In total I saw 21 titles at the 2017 Leeds International Film Festival. The same number as 2016, although lower than prior years. I figure if I can see at least 3 or 4 standout titles over the course of the fortnight then it has been worthwhile. This year I'd say there were 6 that were exceptional. In previous years later films have suffered due to a fatigue factor but the second week offered a host of treats, some of which I will discuss in my yearly roundup in December. I was also able to add four more titles to my 52 films by women in 2017 project - The BreadwinnerDark RiverOh Lucy! and You Were Never Really Here.
You Were Never Really Here
My one major qualm was that I didn't feel like I had a great "discovery" this year. The films I enjoyed most were all the ones that I was most excited about from the beginning, mostly by well established filmmakers and that I had known about well in advance from other festivals earlier in the year. In prior years there has always been at least a couple of films that I watched on impulse or to fill a gap that unexpectedly blew me away. For example Persistence of Vision (2012), Garden of Words (2013), Stations of the Cross (2014), The Case of Hana & Alice (2015), Harmonium (2016) and A Silent Voice (2016). Unfortunately 2017's selection wasn't so fortuitous. Even the excellent thriller Good Time had garnered a lot of buzz among members of the Letterboxd community and cannot be classed as a "find" in any real sense.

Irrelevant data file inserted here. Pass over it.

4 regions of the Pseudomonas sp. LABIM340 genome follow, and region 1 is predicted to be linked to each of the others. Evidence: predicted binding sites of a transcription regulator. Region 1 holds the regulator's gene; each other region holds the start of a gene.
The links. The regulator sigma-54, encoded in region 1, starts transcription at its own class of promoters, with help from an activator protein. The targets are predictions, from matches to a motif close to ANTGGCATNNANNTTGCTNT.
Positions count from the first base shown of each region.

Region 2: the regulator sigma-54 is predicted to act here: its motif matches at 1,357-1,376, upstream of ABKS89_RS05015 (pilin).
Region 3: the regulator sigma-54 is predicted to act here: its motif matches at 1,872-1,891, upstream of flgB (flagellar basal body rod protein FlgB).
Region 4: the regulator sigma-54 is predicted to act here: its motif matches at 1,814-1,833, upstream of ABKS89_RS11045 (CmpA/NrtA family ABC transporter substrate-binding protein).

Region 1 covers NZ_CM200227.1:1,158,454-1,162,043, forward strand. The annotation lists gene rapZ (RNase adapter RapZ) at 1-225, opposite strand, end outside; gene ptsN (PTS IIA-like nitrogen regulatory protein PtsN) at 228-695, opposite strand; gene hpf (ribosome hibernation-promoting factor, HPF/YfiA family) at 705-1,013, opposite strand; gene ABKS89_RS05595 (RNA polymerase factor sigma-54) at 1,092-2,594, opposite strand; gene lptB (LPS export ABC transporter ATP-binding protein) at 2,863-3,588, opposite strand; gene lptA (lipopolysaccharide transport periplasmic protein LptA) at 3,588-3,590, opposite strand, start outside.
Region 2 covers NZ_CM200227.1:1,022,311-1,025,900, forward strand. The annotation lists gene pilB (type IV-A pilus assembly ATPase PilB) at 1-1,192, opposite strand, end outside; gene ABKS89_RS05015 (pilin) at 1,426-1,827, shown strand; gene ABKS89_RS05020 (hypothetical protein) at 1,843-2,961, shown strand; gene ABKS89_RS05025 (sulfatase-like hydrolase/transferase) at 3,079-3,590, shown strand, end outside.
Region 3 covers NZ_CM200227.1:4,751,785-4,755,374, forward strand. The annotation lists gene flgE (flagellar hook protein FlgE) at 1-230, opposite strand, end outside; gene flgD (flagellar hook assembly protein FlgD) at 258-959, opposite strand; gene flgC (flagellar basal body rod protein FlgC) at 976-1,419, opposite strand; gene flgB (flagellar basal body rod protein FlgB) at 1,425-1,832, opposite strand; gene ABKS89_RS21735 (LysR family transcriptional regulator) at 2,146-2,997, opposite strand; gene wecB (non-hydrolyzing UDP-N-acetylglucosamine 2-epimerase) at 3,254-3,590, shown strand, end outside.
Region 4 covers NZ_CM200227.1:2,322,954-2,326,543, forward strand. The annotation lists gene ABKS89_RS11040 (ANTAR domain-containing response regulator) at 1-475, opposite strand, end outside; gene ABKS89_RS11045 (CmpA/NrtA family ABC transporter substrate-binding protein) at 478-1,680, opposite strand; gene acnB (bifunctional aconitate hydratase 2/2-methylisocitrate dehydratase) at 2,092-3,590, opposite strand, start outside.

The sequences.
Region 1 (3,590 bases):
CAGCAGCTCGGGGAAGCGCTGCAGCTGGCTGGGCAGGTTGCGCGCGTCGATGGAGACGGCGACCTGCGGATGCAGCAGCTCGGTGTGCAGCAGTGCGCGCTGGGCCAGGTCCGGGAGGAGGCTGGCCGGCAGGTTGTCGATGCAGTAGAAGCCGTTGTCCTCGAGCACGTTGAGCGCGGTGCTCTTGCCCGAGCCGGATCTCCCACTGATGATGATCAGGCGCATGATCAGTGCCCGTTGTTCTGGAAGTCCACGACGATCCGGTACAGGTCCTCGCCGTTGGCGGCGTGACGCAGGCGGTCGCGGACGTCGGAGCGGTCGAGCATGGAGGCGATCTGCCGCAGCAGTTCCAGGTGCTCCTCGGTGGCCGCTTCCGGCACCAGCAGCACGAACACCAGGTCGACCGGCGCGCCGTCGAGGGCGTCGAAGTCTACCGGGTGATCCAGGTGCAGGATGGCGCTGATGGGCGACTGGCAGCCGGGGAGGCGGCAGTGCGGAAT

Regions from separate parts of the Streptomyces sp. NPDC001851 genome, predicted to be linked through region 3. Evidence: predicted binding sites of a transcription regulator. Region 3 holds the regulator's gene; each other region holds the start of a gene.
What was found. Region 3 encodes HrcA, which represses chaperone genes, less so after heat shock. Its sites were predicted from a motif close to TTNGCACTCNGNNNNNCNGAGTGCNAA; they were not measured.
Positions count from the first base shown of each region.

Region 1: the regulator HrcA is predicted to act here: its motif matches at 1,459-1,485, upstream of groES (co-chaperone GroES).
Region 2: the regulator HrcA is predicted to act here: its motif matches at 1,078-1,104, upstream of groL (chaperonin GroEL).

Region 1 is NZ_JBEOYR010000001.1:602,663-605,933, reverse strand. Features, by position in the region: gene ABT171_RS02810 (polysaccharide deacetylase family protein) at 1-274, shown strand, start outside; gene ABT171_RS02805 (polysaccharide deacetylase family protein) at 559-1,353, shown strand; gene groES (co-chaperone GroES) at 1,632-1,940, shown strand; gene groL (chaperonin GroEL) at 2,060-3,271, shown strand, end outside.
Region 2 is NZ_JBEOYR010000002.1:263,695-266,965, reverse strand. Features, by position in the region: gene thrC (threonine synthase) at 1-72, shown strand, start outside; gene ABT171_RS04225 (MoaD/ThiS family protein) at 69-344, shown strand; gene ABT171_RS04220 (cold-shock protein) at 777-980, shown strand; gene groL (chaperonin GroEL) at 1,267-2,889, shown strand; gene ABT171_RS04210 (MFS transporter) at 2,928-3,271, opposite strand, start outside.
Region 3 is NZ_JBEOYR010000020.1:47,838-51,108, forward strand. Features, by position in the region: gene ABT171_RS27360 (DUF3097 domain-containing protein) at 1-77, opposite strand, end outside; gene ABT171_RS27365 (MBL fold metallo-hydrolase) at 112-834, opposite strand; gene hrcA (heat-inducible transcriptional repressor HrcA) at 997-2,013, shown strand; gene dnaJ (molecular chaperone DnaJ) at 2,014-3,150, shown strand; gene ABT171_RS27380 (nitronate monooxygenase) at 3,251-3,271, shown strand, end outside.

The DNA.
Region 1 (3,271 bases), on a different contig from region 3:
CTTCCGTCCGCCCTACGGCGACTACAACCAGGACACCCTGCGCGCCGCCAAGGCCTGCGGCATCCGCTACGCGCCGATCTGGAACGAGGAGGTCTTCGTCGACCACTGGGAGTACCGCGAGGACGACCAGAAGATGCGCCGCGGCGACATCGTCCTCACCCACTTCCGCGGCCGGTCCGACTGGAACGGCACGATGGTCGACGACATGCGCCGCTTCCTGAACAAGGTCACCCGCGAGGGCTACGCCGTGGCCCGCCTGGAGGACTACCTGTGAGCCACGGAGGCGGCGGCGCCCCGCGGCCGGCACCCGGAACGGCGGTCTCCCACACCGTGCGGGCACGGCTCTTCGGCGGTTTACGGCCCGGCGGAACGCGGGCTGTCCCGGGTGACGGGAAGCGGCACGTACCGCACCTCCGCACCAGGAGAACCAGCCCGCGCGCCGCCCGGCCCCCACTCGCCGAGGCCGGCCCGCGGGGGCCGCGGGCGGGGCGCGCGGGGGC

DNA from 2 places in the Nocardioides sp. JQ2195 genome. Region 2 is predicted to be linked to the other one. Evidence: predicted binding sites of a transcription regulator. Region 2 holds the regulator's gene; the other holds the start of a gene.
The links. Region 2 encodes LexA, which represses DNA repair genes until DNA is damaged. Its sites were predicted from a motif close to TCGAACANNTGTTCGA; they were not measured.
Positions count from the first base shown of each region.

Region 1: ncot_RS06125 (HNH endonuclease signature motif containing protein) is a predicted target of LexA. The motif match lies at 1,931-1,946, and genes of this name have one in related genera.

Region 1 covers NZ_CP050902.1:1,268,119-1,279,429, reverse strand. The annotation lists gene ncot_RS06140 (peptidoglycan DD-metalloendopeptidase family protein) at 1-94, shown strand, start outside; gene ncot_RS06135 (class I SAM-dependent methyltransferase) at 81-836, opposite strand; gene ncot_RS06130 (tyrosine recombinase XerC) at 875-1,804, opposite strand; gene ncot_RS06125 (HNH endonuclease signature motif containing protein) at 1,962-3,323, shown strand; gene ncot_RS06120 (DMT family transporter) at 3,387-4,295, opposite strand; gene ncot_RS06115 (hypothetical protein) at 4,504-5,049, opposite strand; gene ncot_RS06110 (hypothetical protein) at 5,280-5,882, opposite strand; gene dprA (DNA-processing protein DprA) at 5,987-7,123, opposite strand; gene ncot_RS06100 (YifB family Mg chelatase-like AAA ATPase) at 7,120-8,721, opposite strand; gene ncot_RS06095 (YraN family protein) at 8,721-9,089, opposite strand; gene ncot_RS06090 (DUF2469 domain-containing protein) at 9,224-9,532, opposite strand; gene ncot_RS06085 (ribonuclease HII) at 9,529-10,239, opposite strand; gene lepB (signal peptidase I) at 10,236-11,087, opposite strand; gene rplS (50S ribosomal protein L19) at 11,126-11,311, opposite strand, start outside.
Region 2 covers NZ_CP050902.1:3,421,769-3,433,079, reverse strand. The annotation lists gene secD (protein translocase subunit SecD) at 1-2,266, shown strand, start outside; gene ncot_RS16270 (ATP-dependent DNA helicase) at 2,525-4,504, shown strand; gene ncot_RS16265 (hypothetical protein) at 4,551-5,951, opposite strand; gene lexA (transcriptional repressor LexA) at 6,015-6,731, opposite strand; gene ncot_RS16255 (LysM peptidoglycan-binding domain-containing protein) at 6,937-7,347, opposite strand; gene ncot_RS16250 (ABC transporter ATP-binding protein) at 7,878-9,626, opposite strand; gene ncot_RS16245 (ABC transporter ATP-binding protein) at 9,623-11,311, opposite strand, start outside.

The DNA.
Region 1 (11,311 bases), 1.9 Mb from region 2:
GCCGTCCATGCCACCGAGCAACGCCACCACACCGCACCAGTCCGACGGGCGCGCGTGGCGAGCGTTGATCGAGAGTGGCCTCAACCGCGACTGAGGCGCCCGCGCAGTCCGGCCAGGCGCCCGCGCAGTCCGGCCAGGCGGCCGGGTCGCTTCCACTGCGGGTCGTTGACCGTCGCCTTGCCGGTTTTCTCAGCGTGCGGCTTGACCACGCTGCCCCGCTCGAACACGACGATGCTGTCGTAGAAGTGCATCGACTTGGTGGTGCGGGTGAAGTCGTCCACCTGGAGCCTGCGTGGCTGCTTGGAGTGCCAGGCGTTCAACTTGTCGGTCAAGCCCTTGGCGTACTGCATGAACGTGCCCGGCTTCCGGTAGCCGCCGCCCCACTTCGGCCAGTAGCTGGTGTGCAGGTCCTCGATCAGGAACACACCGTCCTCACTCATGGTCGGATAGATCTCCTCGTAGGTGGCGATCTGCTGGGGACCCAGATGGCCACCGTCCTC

The festival seems to have grown considerably over the years. Seeing high turnouts for such obscure or specialist titles is really encouraging at a time when the need for more diverse and adventurous product in cinemas feels as urgent as ever. Its importance in my film calendar cannot be overstated. Prior to this year's film festival 2017 was looking to be an almost total washout as a filmgoer. This festival certainly gave me a renewed sense of hope.

Sunday, 5 November 2017

Brian Eno & Kevin Shields - Only Once Away My Son

Very excited to hear this new collaboration. Kevin Shields is playing a live show in Iceland in late December and has announced there will be live shows and a new album by My Bloody Valentine in 2018.